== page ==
9 September 2010
The following open letter was issued by the Palestinian Campaign for the Academic and Cultural Boycott of Israel on 9 September 2010:
The Palestinian Campaign for the Academic and Cultural Boycott of Israel (PACBI) warmly salutes the tens of American and British theater, film and TV artists for their recently published statement supporting the spreading cultural boycott of Ariel and the rest of Israel’s colonial settlements illegally built on occupied Palestinian territory (OPT) due to their violation of international law (“Making History: Support for Israeli Artists Who Say NO to Normalizing Settlements”). We also express our gratitude to Jewish Voice for Peace for its crucial role in bringing this statement to the light. We view your courageous collective condemnation of Israel’s settlements and “ugly occupation,” your expression of “hope for a just and lasting peace” in our region, and your endorsement of the logic of boycott to end injustice as a groundbreaking, precedent-setting initiative that will significantly contribute to ending Israel’s impunity and status as a state above the law of nations in the United States, the United Kingdom and far beyond.
PACBI hopes that your position, which reflects a growing sentiment in the Western mainstream, particularly among cultural figures, will be consistently upheld against all institutions in Israel and elsewhere that are in violation of international law or complicit in covering up and whitewashing this violation. We sincerely hope that this step will usher in further, more effective and bolder steps leading to a comprehensive cultural boycott of Israel — and its complicit institutions — similar to that imposed on apartheid South Africa. As Archbishop Desmond Tutu said, “I have been to the Occupied Palestinian Territory, and I have witnessed the racially segregated roads and housing that reminded me so much of the conditions we experienced in South Africa under the racist system of apartheid” (“Divesting From Injustice,” The Huffington Post, 13 April 2010).
We hope that you shall be inspired by the historic moment in 1965 when the American Committee on Africa, following the lead of prominent British arts associations, sponsored a declaration against South African apartheid, signed by more than sixty cultural personalities. It read: “We say no to apartheid. We take this pledge in solemn resolve to refuse any encouragement of, or indeed, any professional association with the present Republic of South Africa, this until the day when all its people shall equally enjoy the educational and cultural advantages of that rich and beautiful land.” A year before that, in 1964, the Irish Anti-Apartheid Movement promoted a declaration signed by 28 Irish playwrights that they would not permit their work to be performed before segregated audiences in South Africa.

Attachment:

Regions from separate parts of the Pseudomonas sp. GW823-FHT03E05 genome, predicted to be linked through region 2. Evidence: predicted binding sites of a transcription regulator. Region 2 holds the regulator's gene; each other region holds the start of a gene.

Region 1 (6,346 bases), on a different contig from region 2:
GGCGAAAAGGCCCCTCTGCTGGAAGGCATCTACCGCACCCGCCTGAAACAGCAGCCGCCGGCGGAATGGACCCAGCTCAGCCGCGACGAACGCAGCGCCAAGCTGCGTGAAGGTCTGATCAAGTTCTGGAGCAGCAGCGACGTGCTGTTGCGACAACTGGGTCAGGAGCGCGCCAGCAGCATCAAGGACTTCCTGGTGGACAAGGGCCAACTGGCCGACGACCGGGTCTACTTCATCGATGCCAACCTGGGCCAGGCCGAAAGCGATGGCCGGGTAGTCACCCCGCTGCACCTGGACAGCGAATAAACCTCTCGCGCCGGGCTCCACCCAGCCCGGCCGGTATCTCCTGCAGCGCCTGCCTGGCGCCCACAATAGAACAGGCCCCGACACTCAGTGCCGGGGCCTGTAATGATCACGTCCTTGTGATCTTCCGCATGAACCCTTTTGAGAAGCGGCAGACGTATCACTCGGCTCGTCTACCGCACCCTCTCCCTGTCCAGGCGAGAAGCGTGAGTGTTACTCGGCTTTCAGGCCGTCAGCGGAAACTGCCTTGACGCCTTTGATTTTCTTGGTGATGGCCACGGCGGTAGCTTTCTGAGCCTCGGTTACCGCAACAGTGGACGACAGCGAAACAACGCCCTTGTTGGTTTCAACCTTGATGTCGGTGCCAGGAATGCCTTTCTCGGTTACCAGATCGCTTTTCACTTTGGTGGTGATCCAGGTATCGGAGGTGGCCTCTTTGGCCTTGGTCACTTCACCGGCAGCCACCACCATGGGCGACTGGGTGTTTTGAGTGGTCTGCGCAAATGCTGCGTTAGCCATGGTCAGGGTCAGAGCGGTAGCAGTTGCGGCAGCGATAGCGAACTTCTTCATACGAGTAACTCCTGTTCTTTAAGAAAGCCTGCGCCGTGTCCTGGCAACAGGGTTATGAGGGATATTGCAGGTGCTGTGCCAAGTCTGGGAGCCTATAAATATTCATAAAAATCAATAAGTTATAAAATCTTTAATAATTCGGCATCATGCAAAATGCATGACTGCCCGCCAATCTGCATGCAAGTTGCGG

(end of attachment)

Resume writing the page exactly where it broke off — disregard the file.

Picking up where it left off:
International artists fighting against apartheid then took their lead from the oppressed majority, not a few voices of dissent among the oppressor community, as crucial as the latter are for ending oppression. In light of this inspiring history, we cannot but ask, why haven’t you taken your taboo-breaking position in response to appeals by the overwhelming majority of Palestinians, including almost all leading artists? Why did you have to wait for a relatively small number of dissenting Israeli artists and academics to initiate a boycott, a peculiarly selective and morally-inconsistent one at that? Do authentic voices of the oppressed, especially those in the besieged Gaza Strip, incarcerated in the world’s largest open-air prison, also count?
The comprehensive and durable peace that you and all people of conscience around the world seek cannot come about except on the foundations of justice, freedom and unmitigated equal rights for all. If justice for the Palestinian people is “the greatest moral issue of our time,” as declared by Nelson Mandela, the great majority in Palestinian civil society has expressed the minimal requirements for justice in the historic call for boycott, divestment and sanctions (BDS) against Israel as: ending its 1967 occupation and colonization of Palestinian and other Arab territory; ending its system of racial discrimination against its “non-Jewish” citizens; and recognizing the UN-sanctioned right of Palestinian refugees to return to the homes and lands they were ethnically cleansed from in 1948 and ever since.